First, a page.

Given they share all but three of the same letters, you’d think the AOC G2460VQ6 would be pretty similar to the G2460PF I reviewed a couple of weeks ago. To some extent, they are – both share an almost identical outward appearance with an understated red stripe down the lower bezel, and each has a 24in TN panel that supports AMD’s adaptive frame-rate technology, FreeSync, which makes your games appear smoother if your graphics card happens to be struggling a bit.
The main difference comes down to refresh rate. Whereas the PF went all the way up to 144Hz, the VQ6 maxes out at 75Hz. The VQ6 also comes with a slightly different set of ports, offering VGA, HDMI and DisplayPort, but no USB hub or DVI-D, and has a fixed, tilt-only stand. Essentially, it’s a stripped down version of its PF sibling, and comes with a price to match, the lowest I’ve seen being £135 compared to the £210 now demanded by its superior stablemate (alas, the G2460PF’s previous price of £170 was only available in the run-up to Black Friday). Is it worth considering, though?
In many ways, the VQ6 feels a little superfluous in the face of the PF. I’d certainly pay the extra £75 for an adjustable stand and higher refresh rate, but the VQ6 has a secret weapon up its sleeve. Whisper it, but the quality of its panel is actually better than the G2460PF. I had to do a bit of tweaking in its onboard menu system, but I managed to get its sRGB coverage up to 97.9% with my X-Rite i1 Display Pro calibrator, which is pretty impressive for a TN screen. Most IPS displays would be chuffed to do much better, so the fact AOC’s managed to squeeze this much colour accuracy out of this type of panel is pretty good going.
As a result, colours and images looked almost just as rich and vibrant on the G2460VQ6 as they did on my AOC Q2770PQU reference monitor, which has an IPS screen. The VQ6’s excellent contrast ratio of 1263:1 also provided plenty of detail in darker shadow areas, and once again outperformed the G2460PF.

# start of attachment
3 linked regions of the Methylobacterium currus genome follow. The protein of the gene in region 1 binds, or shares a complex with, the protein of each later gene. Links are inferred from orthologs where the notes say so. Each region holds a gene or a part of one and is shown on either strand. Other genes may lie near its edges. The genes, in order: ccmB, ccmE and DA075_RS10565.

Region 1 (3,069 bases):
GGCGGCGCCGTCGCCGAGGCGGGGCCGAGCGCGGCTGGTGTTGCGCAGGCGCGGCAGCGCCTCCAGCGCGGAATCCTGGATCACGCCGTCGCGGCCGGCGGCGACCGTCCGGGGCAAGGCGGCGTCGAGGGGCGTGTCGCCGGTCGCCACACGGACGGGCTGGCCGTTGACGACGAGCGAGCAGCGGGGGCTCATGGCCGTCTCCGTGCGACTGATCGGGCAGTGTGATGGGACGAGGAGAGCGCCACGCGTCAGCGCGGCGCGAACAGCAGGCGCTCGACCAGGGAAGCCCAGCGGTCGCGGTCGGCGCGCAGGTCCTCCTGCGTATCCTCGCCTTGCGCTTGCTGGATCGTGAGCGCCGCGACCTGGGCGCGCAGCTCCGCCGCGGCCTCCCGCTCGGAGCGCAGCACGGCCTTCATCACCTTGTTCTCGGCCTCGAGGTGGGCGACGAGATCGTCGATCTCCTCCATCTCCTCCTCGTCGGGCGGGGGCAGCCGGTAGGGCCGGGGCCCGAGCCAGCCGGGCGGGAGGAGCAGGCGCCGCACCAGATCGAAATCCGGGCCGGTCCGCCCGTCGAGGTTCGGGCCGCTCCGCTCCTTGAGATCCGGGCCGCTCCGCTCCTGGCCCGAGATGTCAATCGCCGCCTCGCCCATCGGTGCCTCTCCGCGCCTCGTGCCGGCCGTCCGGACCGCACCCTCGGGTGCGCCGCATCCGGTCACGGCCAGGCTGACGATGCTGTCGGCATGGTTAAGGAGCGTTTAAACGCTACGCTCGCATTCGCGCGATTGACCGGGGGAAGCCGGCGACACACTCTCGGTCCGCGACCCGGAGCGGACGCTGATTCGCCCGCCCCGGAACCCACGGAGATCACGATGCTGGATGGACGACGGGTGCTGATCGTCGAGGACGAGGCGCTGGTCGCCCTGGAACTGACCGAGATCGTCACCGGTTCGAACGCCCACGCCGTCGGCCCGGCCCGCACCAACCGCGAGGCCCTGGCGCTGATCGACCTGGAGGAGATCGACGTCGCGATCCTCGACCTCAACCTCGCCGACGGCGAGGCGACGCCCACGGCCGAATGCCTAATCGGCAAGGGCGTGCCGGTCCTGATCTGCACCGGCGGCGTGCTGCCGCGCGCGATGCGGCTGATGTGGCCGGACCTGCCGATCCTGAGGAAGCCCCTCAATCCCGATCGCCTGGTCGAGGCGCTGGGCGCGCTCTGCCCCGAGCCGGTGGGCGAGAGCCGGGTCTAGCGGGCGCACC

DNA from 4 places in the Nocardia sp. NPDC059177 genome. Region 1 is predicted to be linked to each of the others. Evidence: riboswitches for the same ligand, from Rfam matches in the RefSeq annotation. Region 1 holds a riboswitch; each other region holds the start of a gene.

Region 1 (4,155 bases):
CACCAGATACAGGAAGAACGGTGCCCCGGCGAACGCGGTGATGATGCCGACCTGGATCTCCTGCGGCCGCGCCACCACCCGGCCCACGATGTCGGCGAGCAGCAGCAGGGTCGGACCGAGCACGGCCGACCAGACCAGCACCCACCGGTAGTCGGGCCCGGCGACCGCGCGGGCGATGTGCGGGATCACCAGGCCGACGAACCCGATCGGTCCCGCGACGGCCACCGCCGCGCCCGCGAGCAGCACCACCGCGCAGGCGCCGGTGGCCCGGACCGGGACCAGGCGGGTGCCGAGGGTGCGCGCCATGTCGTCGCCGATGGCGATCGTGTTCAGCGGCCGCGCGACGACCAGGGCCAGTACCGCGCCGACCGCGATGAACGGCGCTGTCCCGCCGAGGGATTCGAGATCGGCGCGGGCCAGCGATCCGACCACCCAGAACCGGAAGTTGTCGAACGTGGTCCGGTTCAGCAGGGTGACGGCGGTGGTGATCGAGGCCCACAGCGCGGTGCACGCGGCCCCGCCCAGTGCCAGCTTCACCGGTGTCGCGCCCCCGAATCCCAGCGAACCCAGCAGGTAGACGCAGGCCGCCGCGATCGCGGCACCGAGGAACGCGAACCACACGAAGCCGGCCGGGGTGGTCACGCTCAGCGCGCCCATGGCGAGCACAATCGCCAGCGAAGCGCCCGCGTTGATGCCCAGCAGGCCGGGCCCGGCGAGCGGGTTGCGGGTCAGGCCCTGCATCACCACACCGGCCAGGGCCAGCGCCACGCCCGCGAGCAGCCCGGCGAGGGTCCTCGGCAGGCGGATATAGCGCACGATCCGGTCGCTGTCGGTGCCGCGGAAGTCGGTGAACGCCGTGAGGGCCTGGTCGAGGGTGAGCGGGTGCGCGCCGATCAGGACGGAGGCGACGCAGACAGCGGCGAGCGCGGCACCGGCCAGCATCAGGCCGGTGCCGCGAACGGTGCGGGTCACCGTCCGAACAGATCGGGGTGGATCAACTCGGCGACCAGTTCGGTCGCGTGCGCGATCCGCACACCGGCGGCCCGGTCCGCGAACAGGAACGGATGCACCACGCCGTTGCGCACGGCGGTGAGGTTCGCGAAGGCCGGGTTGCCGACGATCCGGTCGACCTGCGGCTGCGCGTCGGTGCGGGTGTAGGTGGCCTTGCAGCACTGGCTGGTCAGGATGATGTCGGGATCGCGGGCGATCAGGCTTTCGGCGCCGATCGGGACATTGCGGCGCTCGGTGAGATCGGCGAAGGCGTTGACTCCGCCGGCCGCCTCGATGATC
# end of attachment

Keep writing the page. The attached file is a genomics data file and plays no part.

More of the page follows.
Admittedly, the VQ6 wasn’t quite as bright as the PF, topping out at roughly 300cd/m2 as opposed to over 380cd/m2, but I didn’t really feel like I was missing out on much here, as even staring at a 300cd/m2 screen for a prolonged period of time is going to start tiring your eyes out. Fortunately, AOC’s thought ahead about this and included its anti-blue light technology to help reduce eye strain over long gaming sessions. Another upside to a slightly lower overall brightness is a lower, more accurate black level, which measured in at a respectable 0.24cd/m2. The PF, by comparison, only managed 0.37cd/m2.
Since it’s part of AOC’s gaming line-up, the G2460VQ6 also comes with a variety of gaming colour profiles, including FPS, RTS and Racing options, plus two generic Gamer modes. Personally, I found all five of them to be far too cool for my liking (cool as in blue, not ‘down with the kids’ kind of cool), and none of them let you mess with the colour temperature, either, making them pretty inflexible when it comes to adjusting for colour accuracy. Personally, I’d advise sticking with the Standard profile and altering the User colour temperature setting to reign in its strong greens, as I did above to get that 97% sRGB figure.
Last, but not least, there’s that 75Hz refresh rate. You’ll have to use the monitor’s DisplayPort connection to take advantage of it, but having that extra bit of headroom is a nice little upgrade over your traditional 60Hz monitor. Yes, it’s only a small upgrade compared to the PF’s 144Hz refresh rate, but I’d argue it’s a better fit for those with slightly older graphics cards, if only because 75fps is a bit more achievable than 144fps. It’s also a good way to extend the life of your current card if you don’t fancy paying over the odds for something more modern.
Throw in AMD’s FreeSync technology as well, which helps pull up the frame rate in the event of a significant drop and prevent any pesky stutter, and the G2460VQ6 could well be your ticket to a new and improved gaming experience without breaking the bank. Again, I’d probably spend the extra on the G2460PF to get a better stand and a few more ports, but if your budget doesn’t stretch that far, the G2460VQ6 certainly won’t disappoint.